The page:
3. Alonso, A.M., Berrendero, J.R., Hernández, A., & Justel, A. (2006). Time series clustering based on forecast densities. Computational Statistics and Data Analysis, 51, 762–776.CrossRefGoogle Scholar
  4. Austin, J., Hood, L.L., & Soukharev, B.E. (2007). Solar cycle variations of stratospheric ozone and temperature in simulations of a coupled chemistry-climate model. Atmospheric Chemistry and Physics, 7, 1693–1706.CrossRefGoogle Scholar
  5. Carvalho, A., Monteiro, A., Ribeiro, I., Tchepel, O., Miranda, A.I, Borrego, C., Saavedra, S., Souto, J.A., & Casares, J.J. (2010). High ozone levels in the northeast of Portugal: analysis and characterization. Atmospheric Environment, 44, 1020–1031.CrossRefGoogle Scholar
  6. Clapp, L.J., & Jenkin, M.E. (2001). Analysis of the relationship between ambient levels of O 3, NO 2 and NO as a function of NOx in the UK. Atmospheric Environment, 35, 6391–6405.CrossRefGoogle Scholar
  7. De Iaco, S. (2011). A new space-time multivariate approach for environmental data analysis. Journal of Applied Statistics, 38, 2471–2483.CrossRefGoogle Scholar
  8. D’Urso, P., & Maharaj, E.A. (2012). Wavelets-based clustering of multivariate time series. Fuzzy Sets and Systems, 193, 33–61.CrossRefGoogle Scholar
  9. D’Urso, P., De Giovanni, L., & Maharaj, E.A. (2014). Wavelet-based self-organizing maps for classifying multivariate time series. Journal of Chemometrics, 28, 28–51.CrossRefGoogle Scholar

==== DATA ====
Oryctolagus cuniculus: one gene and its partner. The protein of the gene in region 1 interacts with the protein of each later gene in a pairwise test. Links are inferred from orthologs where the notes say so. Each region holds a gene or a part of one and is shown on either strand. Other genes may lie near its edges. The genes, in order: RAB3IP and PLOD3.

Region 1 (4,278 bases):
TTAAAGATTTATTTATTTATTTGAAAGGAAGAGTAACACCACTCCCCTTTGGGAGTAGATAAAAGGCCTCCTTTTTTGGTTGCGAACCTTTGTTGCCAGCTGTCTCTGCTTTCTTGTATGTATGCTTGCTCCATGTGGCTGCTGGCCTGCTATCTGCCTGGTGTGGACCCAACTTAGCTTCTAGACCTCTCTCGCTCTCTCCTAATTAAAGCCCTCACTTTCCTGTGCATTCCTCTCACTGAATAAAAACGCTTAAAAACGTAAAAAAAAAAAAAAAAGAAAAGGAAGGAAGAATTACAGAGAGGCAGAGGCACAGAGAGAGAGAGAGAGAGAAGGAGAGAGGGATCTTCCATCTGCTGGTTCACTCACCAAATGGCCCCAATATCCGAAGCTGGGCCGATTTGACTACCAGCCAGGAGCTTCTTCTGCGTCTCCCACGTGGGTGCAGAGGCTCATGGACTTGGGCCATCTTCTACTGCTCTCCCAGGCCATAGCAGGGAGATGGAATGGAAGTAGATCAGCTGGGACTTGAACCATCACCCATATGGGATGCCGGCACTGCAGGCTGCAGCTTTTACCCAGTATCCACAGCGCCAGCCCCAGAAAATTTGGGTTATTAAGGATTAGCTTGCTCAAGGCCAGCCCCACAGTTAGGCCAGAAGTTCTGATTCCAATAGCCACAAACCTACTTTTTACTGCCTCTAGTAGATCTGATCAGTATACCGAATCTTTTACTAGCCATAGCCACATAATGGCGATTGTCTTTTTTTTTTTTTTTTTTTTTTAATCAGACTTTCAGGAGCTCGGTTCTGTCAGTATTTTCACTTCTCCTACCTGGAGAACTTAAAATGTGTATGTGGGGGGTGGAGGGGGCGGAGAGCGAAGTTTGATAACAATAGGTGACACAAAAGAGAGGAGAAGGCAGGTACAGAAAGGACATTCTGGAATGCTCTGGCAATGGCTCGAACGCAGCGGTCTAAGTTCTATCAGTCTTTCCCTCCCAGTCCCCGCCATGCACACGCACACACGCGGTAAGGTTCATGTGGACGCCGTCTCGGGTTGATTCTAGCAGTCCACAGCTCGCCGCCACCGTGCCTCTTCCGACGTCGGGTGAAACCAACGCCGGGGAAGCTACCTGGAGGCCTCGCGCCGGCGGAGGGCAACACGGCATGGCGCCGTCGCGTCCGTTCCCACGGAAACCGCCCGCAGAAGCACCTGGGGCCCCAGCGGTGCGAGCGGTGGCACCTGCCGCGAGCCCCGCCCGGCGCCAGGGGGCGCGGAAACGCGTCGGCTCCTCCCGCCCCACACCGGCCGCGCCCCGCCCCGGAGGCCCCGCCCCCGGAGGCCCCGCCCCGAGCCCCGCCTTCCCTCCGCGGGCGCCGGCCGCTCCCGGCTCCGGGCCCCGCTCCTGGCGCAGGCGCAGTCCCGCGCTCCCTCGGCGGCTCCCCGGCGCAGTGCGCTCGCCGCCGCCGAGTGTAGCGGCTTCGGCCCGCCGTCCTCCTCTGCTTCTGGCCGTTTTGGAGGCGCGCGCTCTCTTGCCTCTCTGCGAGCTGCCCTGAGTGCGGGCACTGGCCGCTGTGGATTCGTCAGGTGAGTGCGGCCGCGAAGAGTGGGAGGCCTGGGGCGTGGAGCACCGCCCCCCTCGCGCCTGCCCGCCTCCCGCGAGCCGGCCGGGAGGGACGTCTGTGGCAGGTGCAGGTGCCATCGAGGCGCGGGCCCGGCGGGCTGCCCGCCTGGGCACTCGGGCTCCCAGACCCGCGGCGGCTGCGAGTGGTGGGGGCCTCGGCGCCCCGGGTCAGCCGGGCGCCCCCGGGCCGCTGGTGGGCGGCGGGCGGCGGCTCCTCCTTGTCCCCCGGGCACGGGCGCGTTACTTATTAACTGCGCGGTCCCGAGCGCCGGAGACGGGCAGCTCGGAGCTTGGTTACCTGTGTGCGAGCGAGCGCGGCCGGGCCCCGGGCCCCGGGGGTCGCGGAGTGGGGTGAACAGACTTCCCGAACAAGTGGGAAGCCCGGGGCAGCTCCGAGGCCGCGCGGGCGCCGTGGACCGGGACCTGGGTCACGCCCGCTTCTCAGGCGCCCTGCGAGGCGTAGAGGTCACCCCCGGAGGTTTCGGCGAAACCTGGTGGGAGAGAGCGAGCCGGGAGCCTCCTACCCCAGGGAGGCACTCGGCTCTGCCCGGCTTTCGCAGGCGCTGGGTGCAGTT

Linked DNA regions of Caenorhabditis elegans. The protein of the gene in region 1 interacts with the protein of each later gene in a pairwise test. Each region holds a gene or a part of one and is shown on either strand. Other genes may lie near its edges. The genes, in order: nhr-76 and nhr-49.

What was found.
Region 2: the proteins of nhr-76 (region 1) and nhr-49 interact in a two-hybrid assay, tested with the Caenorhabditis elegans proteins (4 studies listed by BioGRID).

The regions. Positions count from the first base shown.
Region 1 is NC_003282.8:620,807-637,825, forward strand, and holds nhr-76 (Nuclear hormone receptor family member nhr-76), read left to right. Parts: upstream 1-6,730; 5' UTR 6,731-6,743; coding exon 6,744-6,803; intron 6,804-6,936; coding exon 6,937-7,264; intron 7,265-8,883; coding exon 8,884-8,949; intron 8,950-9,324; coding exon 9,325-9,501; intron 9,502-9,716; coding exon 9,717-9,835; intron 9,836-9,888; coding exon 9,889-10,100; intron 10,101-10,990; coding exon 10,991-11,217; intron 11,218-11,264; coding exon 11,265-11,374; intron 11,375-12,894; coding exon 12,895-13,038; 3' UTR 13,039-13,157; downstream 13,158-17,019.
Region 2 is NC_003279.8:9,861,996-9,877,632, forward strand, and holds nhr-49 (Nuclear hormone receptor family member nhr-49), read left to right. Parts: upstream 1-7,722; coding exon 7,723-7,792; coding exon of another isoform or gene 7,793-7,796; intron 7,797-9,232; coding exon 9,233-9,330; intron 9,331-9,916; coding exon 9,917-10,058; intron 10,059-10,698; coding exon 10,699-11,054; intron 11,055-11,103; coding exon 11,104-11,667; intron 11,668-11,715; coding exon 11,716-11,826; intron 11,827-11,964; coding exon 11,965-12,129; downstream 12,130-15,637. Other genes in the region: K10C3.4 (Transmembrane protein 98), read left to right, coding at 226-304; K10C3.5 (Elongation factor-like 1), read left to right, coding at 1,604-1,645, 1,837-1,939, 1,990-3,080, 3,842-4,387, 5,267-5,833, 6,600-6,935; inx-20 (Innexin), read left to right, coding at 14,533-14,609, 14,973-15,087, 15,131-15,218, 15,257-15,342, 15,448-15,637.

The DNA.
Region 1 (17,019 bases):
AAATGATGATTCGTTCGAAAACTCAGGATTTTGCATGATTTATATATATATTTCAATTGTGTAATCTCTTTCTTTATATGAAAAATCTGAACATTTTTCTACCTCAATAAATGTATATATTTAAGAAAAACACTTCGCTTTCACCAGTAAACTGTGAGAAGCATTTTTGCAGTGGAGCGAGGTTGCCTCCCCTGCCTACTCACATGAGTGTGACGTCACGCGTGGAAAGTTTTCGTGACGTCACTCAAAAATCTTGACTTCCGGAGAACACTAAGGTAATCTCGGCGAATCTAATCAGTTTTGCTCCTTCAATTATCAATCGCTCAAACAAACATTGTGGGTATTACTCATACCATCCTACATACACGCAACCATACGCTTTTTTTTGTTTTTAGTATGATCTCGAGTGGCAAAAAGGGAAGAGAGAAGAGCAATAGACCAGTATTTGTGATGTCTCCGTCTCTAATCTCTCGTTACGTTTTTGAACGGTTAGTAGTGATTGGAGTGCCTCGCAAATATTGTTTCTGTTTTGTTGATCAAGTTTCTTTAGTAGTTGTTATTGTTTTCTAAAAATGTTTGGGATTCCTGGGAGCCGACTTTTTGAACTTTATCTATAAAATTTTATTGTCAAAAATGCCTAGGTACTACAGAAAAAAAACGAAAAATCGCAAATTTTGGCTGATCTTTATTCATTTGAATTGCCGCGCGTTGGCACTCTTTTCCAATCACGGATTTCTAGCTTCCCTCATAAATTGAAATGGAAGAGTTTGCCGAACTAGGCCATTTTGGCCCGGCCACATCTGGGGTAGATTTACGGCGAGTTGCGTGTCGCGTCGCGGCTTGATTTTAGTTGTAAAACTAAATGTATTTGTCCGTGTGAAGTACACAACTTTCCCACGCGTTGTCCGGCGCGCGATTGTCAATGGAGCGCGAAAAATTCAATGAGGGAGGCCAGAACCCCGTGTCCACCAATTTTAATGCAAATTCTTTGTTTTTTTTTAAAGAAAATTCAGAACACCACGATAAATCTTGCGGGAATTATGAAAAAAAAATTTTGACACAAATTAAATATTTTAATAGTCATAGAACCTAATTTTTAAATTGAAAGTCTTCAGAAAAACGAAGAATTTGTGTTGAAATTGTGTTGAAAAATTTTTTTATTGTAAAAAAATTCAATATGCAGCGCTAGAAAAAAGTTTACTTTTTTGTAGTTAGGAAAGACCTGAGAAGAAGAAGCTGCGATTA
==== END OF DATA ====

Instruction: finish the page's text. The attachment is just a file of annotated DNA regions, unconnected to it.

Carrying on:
10. Everitt, B.S., Landau, S., Leese, M., & Stahl, D. (2011). Cluster analysis. Chichester: Wiley.CrossRefGoogle Scholar
  11. Emberson, L.D., Kitwiroon, N., Beevers, S., Buker, P., & Cinderby, S. (2013). Scorched Earth: How will changes in the strength of the vegetation sink to ozone deposition affect human health and ecosystems? Atmospheric Chemistry and Physics, 13, 6741–6755.CrossRefGoogle Scholar
  12. Figueiredo, M.L., Monteiro, A., Lopes, M., Ferreira, J., & Borrego, C. (2013). Air quality assessment of Estarreja, an urban industrialized area, in a coastal region of Portugal. Environmental Monitoring and Assessment, 185, 5847–5860.CrossRefGoogle Scholar
  13. Finazzi, F., Scott, E.M., & Fassó, A. (2013). A model-based framework for air quality indices and population risk evaluation, with an application to the analysis of Scottish air quality data. Applied Statistics, 62, 287–308.Google Scholar
  14. Fiore, A.M., Jacob, D.J., Mathur, R., & Martin, R.V. (2003). Application of empirical orthogonal functions to evaluate ozone simulations with regional and global models. Journal of Geophysical Research, 108, D14,443.Google Scholar
  15. Hogrefe, C., Rao, S.T., Zurbenko, I.G., & Porter, P.S. (2000). Interpreting the information in ozone observations and model predictions relevant to regulatory policies in the eastern United States. Bulletin of the American Meteorological Society, 81, 2083–2106.CrossRefGoogle Scholar